With the causes of male fertility this varied it’s essential to be evaluated by a physician. If you’re under age 35 and have been trying to conceive for over a year, or if you’re over 35 and have been trying for six months it’s time to bring in a medical expert. Many causes of male infertility can be successfully treated with medication, surgery or lifestyle changes.

For more information visit, the male fertility section of the American Society of Reproductive Medicine (ASRM) at

Alopecia in Women

I have an aunt who is struggling with hair loss. We’re not talking about shedding some strands here and there, or even a few clumps. My aunt at the age of 48 has lost all of the hair on her body: all of the hair on her head, and all body hair including her eyebrows, eyelashes and nasal hair. It’s called androgenetic alopecia, (or just alopecia) — and my aunt has a rare form called alopecia universalis.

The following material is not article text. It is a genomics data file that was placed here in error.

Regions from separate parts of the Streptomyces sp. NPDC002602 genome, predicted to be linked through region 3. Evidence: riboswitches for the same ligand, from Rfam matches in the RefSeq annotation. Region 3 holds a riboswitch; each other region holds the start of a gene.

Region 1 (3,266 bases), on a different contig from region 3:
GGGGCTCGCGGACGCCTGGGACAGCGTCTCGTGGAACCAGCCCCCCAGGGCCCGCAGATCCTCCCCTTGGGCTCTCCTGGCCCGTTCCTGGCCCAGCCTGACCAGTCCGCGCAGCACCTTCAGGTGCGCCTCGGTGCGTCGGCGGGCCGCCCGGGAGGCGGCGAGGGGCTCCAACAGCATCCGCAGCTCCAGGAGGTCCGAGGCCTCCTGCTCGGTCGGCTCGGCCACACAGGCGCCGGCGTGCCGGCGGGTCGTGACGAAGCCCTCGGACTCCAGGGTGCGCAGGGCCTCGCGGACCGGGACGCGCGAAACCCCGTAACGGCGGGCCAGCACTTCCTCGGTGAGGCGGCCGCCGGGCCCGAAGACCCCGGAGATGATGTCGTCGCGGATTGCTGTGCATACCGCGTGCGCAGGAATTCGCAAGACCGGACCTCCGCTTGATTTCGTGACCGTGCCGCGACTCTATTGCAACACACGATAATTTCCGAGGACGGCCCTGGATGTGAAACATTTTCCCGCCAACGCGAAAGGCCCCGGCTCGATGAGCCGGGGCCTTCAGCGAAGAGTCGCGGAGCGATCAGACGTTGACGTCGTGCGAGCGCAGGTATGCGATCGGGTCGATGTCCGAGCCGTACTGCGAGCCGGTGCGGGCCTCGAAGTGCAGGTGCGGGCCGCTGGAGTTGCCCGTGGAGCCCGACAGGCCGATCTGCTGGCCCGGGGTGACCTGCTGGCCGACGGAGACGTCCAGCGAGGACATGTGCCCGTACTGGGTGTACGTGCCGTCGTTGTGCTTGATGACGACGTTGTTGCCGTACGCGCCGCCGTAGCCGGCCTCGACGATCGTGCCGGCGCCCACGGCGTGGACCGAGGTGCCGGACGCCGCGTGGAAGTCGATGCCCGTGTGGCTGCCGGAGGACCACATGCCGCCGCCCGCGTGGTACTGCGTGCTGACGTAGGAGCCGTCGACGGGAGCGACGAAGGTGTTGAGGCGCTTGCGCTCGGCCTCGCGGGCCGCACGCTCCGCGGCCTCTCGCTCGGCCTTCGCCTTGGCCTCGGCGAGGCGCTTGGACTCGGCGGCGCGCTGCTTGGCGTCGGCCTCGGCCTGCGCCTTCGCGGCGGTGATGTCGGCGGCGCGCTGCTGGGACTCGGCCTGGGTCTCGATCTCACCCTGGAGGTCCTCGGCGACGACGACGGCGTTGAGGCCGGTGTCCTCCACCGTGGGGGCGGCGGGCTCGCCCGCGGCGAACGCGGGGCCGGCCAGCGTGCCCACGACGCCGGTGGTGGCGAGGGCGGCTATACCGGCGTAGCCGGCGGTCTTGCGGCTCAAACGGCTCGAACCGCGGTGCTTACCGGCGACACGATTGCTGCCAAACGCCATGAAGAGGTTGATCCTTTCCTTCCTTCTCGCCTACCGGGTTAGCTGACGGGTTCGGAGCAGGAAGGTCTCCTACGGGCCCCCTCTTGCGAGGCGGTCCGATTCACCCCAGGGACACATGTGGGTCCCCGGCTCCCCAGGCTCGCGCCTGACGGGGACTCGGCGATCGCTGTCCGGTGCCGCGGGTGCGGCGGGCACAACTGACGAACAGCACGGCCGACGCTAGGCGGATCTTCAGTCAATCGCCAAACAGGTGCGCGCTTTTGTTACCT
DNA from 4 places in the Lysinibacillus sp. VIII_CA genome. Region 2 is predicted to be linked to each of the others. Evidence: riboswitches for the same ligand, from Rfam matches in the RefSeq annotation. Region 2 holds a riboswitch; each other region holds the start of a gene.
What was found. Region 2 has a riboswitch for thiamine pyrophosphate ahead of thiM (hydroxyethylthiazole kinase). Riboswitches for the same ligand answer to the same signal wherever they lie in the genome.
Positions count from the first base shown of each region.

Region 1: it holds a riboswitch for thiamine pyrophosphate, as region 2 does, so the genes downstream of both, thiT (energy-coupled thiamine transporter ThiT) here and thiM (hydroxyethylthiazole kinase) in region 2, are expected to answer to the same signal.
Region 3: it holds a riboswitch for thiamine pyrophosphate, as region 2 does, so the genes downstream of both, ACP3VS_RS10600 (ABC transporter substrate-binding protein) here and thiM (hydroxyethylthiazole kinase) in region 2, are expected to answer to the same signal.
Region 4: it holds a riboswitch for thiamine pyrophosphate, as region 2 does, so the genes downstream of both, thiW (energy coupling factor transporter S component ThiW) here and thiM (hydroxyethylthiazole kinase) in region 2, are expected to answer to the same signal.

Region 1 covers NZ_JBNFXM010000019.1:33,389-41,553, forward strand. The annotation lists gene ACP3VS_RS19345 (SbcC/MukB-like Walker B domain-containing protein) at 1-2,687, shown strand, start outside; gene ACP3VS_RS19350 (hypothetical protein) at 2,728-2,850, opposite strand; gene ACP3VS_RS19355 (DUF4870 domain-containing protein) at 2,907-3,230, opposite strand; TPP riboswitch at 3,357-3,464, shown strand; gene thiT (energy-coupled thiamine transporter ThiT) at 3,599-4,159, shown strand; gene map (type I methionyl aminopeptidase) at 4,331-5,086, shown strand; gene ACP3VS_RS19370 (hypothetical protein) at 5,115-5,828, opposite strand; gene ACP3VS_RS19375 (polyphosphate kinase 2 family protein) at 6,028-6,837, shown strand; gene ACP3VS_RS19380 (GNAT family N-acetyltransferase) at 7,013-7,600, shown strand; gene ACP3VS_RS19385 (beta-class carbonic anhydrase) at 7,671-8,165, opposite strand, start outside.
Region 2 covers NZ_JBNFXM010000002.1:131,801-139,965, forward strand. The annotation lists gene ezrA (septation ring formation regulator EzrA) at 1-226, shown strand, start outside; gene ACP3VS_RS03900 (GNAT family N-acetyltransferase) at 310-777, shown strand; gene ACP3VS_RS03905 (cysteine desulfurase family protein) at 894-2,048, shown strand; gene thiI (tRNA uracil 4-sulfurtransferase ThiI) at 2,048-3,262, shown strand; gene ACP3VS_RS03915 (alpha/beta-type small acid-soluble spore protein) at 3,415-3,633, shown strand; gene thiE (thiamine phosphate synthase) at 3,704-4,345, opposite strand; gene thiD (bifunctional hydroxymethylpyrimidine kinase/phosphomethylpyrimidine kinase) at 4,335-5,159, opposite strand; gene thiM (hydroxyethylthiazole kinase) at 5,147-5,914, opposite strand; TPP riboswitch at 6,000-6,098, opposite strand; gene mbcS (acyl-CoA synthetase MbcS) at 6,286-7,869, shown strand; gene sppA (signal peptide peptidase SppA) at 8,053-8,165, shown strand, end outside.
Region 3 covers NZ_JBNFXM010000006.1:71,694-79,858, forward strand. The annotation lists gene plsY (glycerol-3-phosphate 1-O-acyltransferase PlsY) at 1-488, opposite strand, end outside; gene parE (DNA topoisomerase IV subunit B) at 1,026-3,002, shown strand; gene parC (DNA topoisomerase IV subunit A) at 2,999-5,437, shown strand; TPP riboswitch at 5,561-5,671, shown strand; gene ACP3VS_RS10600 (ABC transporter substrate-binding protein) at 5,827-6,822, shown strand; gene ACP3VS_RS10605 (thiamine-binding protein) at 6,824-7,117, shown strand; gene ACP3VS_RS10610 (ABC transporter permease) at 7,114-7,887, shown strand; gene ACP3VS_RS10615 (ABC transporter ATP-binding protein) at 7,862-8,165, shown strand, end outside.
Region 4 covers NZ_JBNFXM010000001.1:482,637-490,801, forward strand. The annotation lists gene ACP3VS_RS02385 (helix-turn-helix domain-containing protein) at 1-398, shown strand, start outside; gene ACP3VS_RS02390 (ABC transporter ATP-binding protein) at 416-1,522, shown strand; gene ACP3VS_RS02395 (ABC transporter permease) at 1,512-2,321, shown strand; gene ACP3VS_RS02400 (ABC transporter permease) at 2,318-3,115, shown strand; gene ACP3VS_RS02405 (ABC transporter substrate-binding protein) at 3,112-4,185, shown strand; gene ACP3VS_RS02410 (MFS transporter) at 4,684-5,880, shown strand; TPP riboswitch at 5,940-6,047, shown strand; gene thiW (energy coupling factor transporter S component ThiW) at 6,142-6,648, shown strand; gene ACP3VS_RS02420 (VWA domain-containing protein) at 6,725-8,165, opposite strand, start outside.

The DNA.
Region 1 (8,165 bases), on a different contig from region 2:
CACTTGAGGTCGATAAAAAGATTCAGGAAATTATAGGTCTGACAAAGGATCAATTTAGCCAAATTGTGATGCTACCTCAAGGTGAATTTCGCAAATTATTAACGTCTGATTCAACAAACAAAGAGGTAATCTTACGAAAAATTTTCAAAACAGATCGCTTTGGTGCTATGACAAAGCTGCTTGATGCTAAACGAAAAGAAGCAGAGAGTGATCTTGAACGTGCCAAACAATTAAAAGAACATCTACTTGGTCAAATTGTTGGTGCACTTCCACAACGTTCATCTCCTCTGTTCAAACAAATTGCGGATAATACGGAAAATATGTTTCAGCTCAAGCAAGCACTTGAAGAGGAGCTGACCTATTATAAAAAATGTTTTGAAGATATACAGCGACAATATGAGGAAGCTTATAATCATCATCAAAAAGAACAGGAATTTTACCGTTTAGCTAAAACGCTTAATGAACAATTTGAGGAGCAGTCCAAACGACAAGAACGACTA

Hair loss in anyone can be traumatic. However, I think it is particularly intensified for women living in a society where beautiful hair is considered a sign of success and good health. Don’t expect much help on this topic from your hair stylist. They may be able to help camouflage thinning hair, but they are not trained to treat alopecia. See a physician as soon as possible. Alopecia is an autoimmune disease that affects men, women and children. Basically, the body’s immune system starts attacking its hair follicles.